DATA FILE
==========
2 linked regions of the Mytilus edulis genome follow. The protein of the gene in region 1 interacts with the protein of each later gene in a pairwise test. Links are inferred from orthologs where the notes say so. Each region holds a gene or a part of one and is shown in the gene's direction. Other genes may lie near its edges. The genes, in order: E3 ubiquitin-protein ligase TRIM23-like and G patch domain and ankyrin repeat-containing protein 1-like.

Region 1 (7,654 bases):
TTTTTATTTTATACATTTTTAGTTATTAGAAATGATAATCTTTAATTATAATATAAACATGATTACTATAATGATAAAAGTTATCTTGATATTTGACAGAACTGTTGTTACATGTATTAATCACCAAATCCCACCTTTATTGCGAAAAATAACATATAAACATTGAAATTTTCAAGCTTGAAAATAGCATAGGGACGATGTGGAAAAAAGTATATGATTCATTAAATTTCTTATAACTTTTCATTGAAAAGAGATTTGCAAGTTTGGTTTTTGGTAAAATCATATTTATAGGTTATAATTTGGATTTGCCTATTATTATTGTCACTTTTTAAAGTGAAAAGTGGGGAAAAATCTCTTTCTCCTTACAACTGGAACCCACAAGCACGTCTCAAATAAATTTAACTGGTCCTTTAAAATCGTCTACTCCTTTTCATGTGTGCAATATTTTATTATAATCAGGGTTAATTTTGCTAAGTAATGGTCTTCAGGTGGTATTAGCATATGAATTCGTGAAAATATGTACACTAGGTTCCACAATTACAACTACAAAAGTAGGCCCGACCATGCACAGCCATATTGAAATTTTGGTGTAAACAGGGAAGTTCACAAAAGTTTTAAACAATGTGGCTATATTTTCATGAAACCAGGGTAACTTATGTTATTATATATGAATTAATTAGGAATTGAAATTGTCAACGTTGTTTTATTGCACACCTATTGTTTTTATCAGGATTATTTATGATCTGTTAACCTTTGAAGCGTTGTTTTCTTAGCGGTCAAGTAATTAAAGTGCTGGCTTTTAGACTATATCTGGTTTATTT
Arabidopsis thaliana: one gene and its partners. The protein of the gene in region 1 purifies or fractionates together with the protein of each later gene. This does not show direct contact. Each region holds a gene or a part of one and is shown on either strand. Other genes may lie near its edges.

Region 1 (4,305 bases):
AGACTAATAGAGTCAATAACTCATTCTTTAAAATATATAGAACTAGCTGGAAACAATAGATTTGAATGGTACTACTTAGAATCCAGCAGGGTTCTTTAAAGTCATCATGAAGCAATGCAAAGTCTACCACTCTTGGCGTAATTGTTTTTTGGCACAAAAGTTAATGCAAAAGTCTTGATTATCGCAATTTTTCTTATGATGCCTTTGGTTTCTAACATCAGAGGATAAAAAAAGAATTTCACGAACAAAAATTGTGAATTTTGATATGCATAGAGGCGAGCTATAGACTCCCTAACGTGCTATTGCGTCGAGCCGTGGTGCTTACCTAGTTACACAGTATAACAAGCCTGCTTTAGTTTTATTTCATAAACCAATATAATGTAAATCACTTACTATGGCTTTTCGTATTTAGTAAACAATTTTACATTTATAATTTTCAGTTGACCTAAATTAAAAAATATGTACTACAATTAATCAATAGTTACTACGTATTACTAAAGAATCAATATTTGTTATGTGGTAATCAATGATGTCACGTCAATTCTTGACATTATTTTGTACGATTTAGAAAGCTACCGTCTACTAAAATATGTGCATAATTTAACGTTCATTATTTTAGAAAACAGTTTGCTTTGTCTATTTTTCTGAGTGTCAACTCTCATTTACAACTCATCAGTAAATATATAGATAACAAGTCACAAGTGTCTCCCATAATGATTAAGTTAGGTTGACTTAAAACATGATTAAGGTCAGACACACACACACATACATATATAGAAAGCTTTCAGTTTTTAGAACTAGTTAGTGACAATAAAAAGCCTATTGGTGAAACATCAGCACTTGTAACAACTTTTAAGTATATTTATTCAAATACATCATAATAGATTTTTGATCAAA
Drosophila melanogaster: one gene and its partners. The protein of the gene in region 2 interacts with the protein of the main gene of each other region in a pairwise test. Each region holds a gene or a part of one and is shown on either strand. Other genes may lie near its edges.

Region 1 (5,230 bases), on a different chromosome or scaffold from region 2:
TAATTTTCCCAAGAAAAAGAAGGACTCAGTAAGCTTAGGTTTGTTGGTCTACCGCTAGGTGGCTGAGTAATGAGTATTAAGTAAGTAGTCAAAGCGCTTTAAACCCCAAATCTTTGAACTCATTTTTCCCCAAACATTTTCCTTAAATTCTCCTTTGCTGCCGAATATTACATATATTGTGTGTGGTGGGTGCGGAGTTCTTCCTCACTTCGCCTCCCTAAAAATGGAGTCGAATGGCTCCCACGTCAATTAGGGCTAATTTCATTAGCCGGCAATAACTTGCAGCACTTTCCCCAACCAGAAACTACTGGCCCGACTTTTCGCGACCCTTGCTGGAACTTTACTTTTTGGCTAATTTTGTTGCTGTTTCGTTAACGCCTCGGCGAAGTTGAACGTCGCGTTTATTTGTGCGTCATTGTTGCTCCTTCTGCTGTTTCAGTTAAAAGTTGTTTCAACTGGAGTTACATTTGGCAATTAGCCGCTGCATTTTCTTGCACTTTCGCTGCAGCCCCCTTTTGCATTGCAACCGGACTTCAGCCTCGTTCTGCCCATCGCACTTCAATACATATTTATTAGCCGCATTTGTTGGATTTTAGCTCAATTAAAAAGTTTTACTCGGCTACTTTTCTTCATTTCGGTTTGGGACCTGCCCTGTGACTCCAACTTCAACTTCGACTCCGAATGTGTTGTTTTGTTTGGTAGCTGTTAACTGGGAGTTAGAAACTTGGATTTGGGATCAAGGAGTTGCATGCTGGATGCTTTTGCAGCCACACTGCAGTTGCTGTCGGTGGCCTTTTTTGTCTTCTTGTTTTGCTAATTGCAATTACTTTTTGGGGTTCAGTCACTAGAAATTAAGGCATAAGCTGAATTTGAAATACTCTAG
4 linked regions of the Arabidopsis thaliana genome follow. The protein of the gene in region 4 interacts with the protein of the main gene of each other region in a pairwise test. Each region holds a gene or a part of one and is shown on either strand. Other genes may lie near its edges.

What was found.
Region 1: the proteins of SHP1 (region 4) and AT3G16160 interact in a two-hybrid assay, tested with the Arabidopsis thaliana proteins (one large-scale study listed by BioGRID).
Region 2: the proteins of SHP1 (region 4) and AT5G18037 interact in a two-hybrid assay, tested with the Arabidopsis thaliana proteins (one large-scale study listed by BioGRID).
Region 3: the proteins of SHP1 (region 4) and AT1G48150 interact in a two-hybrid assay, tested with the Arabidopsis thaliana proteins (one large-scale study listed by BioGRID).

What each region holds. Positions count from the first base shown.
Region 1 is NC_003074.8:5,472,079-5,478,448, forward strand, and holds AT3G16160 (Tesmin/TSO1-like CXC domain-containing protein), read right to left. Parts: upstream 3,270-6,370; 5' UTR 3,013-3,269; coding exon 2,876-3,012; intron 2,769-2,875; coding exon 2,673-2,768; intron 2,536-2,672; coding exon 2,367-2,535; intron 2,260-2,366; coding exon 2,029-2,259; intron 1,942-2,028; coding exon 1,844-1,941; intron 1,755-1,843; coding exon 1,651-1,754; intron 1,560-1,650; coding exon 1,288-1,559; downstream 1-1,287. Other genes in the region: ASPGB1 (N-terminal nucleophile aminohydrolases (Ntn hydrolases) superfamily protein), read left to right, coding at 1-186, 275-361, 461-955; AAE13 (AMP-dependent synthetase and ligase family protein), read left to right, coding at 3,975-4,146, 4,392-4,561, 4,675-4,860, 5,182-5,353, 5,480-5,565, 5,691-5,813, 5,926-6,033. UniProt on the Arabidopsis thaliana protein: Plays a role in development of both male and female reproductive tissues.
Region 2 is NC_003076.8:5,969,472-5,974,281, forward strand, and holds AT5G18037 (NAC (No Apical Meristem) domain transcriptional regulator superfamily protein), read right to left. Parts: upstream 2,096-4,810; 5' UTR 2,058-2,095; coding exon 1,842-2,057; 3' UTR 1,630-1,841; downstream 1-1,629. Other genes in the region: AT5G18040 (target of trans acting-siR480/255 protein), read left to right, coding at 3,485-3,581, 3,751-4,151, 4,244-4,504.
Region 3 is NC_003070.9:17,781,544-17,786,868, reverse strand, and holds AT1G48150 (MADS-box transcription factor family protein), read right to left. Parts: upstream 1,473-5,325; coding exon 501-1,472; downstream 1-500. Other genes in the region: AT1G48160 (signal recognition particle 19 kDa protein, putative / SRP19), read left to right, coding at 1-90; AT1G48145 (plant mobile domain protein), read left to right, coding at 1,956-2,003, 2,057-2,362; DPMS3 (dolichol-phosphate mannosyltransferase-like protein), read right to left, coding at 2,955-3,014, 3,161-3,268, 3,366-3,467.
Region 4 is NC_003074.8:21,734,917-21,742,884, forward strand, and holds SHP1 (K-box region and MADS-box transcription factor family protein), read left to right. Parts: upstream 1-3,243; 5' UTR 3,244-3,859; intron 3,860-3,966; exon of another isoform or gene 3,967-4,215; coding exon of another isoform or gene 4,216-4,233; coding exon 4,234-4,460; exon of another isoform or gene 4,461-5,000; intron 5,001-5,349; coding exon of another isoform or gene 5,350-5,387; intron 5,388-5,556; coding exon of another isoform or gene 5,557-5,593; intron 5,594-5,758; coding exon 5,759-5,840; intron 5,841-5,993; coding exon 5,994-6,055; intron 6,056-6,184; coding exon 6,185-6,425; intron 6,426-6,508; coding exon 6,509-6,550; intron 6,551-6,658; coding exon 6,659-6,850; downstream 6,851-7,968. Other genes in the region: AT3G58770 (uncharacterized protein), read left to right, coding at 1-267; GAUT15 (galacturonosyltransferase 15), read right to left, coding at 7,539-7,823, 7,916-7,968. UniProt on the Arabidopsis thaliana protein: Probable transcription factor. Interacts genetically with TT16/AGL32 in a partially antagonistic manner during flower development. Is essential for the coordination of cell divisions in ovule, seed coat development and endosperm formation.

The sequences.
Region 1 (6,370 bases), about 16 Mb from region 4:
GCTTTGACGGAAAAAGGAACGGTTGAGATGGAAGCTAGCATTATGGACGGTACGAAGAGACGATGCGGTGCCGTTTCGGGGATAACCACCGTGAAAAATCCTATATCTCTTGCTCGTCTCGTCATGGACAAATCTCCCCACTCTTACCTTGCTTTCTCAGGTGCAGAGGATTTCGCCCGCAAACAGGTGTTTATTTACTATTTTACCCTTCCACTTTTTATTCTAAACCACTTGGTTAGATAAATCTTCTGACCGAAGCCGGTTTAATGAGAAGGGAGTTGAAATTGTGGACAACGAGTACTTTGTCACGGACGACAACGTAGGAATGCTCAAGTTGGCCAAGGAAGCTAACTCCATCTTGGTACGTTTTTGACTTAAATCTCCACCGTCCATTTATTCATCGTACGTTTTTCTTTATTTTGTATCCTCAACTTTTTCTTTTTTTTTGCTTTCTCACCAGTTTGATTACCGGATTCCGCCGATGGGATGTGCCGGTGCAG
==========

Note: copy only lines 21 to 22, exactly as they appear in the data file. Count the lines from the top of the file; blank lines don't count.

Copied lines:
Region 1 (6,370 bases), about 16 Mb from region 4:
GCTTTGACGGAAAAAGGAACGGTTGAGATGGAAGCTAGCATTATGGACGGTACGAAGAGACGATGCGGTGCCGTTTCGGGGATAACCACCGTGAAAAATCCTATATCTCTTGCTCGTCTCGTCATGGACAAATCTCCCCACTCTTACCTTGCTTTCTCAGGTGCAGAGGATTTCGCCCGCAAACAGGTGTTTATTTACTATTTTACCCTTCCACTTTTTATTCTAAACCACTTGGTTAGATAAATCTTCTGACCGAAGCCGGTTTAATGAGAAGGGAGTTGAAATTGTGGACAACGAGTACTTTGTCACGGACGACAACGTAGGAATGCTCAAGTTGGCCAAGGAAGCTAACTCCATCTTGGTACGTTTTTGACTTAAATCTCCACCGTCCATTTATTCATCGTACGTTTTTCTTTATTTTGTATCCTCAACTTTTTCTTTTTTTTTGCTTTCTCACCAGTTTGATTACCGGATTCCGCCGATGGGATGTGCCGGTGCAG